Like all music therapists, I would need to get to know the young person/people before we could decide how we might use music. So I am purposefully avoiding the word ‘intervention’ because I favor collaborative, mutually agreed therapy processes over expert-determined practices. I am also placing the individual and their context as a more powerful influence over the potential of therapy than their diagnosis, since people deal with illness in different ways, and depending on the support networks they have available to them. All that said, I do seem to use song writing more often than anything else. The combination of original words and music seems to serve many teenagers well, and they can choose which they place more emphasis on – it may be essentially an electronic piece with a lyric riff, or it might be a whole narrative with a simple song structure sitting underneath it. I wrote a whole book about this, called Adolescents, Music and Music Therapy (2010) if you’d like to read more about it.
Client preferred music is an important element in music therapy. What do you do when a client’s preferred music contains offensive or aggressive content?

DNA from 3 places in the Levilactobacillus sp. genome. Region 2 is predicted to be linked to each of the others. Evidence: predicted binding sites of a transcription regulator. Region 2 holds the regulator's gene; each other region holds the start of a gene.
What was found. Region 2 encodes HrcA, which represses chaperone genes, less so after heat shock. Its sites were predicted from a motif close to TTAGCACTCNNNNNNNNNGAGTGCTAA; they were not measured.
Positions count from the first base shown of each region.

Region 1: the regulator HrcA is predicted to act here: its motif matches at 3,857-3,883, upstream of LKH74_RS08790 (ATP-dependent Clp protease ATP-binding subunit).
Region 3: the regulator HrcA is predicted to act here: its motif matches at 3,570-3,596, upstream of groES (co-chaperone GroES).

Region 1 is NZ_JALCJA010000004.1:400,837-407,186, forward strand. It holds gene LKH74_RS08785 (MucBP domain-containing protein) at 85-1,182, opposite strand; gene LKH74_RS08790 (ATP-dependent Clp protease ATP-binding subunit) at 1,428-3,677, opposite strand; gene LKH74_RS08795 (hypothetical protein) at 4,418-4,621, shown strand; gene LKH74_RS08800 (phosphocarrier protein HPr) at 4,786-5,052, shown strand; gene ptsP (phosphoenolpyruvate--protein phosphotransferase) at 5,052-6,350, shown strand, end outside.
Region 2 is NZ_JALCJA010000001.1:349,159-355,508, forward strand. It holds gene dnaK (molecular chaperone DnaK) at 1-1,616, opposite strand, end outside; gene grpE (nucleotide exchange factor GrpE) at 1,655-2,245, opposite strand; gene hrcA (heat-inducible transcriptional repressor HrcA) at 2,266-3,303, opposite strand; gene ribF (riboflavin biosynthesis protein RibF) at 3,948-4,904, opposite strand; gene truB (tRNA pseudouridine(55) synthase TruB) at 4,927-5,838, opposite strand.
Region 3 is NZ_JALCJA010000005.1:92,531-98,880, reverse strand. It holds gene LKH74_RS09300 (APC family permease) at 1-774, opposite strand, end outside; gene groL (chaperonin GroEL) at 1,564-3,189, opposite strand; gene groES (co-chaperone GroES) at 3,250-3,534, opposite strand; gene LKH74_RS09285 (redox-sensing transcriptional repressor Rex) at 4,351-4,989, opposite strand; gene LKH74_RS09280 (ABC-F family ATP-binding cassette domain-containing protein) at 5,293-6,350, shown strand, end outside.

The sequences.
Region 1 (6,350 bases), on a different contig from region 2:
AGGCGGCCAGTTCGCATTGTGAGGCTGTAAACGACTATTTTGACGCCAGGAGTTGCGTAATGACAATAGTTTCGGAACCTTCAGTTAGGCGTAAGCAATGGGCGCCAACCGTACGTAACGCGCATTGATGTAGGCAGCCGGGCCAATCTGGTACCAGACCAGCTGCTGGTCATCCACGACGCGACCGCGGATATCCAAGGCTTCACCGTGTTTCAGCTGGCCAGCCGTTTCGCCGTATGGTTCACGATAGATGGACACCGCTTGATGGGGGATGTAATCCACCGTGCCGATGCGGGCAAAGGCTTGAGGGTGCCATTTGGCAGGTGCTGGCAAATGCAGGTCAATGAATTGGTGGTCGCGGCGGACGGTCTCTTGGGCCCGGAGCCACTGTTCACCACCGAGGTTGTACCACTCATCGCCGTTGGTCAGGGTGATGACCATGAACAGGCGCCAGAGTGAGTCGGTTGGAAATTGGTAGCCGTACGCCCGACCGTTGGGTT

This is a part of my practice that has changed a great deal in the past ten years, based on some research I have done on the topic, and will continue to do. I used to adopt a Humanist approach, and to positively revere individual choices without question. I have argued frequently that it is critical for young people to express their identity through their music choices, and that they should not be judged for those choices. However, I have more recently adopted a more critical approach, where I push more to understand the connections that young people have with music. I have discovered that some young people use music to ruminate and that the process can be largely unconscious. This demands that the therapist consider a more psychodynamic lens, and to explore the projections that may be present. This is just as likely to occur with a pop song as it is with a metal piece, but it makes sense that people use music to reinforce and strengthen the pathological aspects of their psyche, as much as it can be a potential resource to support positive growth. Just look at what Hitler did with music. Randi Rolvsjord’s Resource Oriented Music Therapy (2010) provides some fantastic explanations that balance more traditional humanistic and psychodynamic practices.
When working with a teenager who is resistant to treatment or extremely guarded, how do you approach him or her?